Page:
The ultimate focus of this book was the concept of friendships. Woodfolk masterfully explored what friendships mean and can do, especially to teenage girls, and how they are not always built to last. It’s a difficult lesson to learn: friendships come and go in your life, but this book somehow manages to find some kind of peace and beauty within the topic, that I’m sure countless readers will also find some form of peace in.
However, this wasn’t the only topic Woodfolk explored in depth, and I also enjoyed the conversations on the concept of forgiveness and morality. Forgiveness is rarely covered well in books as authors often fail to explore the complexities of it, by either making one character too “nice” or too “nasty” – they either appear completely blameless or unforgivable. Neither Layla or Cleo are portrayed like this, as the two characters are portrayed as young, confused, hurt and frustrated people who said the wrong things when lashing out because they hadn’t learnt how else to manage their feelings yet, neither one is the good guy or the bad guy, they’re both just people; this extended beyond the two characters and into other minor characters such as Cleo’s dad and his actions.
This take on morality was refreshing and ensured Woodfolk was able to fully explore how forgiveness works, especially when comparing self-forgiveness and forgiveness from others. It also meant the reader and Cleo were able to find some peace in the main conflict of the novel, by showcasing that both Layla and Cleo had forgiven themselves and each other.
As well as writing great commentary Woodfolk also created intriguing characters. Cleo, our protagonist, is a great character. Whilst she’s a sympathetic figure, she’s also flawed and does say and do things that are malicious and cruel at times. For a teenager she also feels remarkable relatable, perhaps because she is such a well rounded character with believable interests and flaws to her that many adults (as well as teenagers) can possess. I really liked her, and the growth she experienced throughout the book where she came to accept that no one, including herself, was completely good or blameless.
Other characters such as Cleo’s newfound friends and her romantic love interest, Dom, were also captivating. Each felt distinct from the other and no secondary character felt the same, they all clearly had their own struggles and strengths, as well as interests and dislikes. Such a well-rounded group ensured the book was always fun to listen to, and I found myself often smiling along as Cleo and her friends talked.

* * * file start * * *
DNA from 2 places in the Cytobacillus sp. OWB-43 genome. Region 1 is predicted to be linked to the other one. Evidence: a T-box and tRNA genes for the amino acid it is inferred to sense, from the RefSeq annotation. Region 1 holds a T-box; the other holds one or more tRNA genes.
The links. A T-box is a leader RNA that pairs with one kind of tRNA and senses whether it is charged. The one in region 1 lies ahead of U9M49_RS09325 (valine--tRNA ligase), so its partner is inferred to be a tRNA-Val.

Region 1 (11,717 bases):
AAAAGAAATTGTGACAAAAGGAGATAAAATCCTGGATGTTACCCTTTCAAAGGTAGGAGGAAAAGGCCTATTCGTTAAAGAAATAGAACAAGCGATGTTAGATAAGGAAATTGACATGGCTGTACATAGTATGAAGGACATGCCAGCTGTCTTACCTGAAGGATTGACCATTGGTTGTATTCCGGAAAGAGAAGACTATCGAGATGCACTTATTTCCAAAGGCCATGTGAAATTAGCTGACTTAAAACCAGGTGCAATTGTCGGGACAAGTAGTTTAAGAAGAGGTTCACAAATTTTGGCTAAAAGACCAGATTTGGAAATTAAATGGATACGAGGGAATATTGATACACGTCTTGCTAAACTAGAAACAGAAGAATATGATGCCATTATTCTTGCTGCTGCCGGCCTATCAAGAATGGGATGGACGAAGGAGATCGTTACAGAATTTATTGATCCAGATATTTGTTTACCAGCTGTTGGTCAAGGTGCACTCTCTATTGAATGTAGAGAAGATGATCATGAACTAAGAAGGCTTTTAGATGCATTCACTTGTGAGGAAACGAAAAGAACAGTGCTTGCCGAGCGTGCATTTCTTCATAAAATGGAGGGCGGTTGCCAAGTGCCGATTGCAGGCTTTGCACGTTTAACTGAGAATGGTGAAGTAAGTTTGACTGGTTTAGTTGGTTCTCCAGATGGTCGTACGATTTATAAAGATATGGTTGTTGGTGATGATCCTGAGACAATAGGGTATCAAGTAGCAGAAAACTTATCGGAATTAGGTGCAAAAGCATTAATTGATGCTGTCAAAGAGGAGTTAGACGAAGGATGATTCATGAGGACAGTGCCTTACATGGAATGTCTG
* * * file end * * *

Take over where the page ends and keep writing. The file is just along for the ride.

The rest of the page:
The writing was easy to follow yet also emotive, and whilst nothing ever felt like it dragged Woodfolk also didn’t rush through emotional scenes, she expertly ensured the reader felt it all without ever feeling like it was pushed on them. It is important to note there a lot of Shakespeare references in this, as it didn’t escape my notice that a lot of the plays Cleo mentioned could be seen as symbolism or relating to the plot. I particularly liked the mentions of how fate is viewed in Macbeth and how that was related to Cleo grappling with the idea that all friendships are fated to end at some point, as well as the commentary on Iago in Othello surrounding betrayal. I thought it was a great edition to the story and added something special to the narrative.
In addition to all of this, I thought the narrator for this book was fantastic. Imani Parks’ narration was easy to listen to and I loved having her voice on in the background whilst I went about my day, there was something very comforting about it. I hope to find more books she’s narrated now.
The only possible criticism I could levy at this story is that I thought it focused too heavily on the romantic relationship between Cleo and Dom at times, although it was so well built up by Woodfolk I found I didn’t mind it so much, it felt almost natural for Cleo to turn to him.
Overall, this was nothing short of fantastic. The book made me emotional, and whilst none of the conflicts presented in this book had an easy solutions, there was a presence of hope at the end which made even more brilliant. I’m certainly going to be looking out for more of Woodfolk’s work from now on and I can’t recommend you enough to do the same.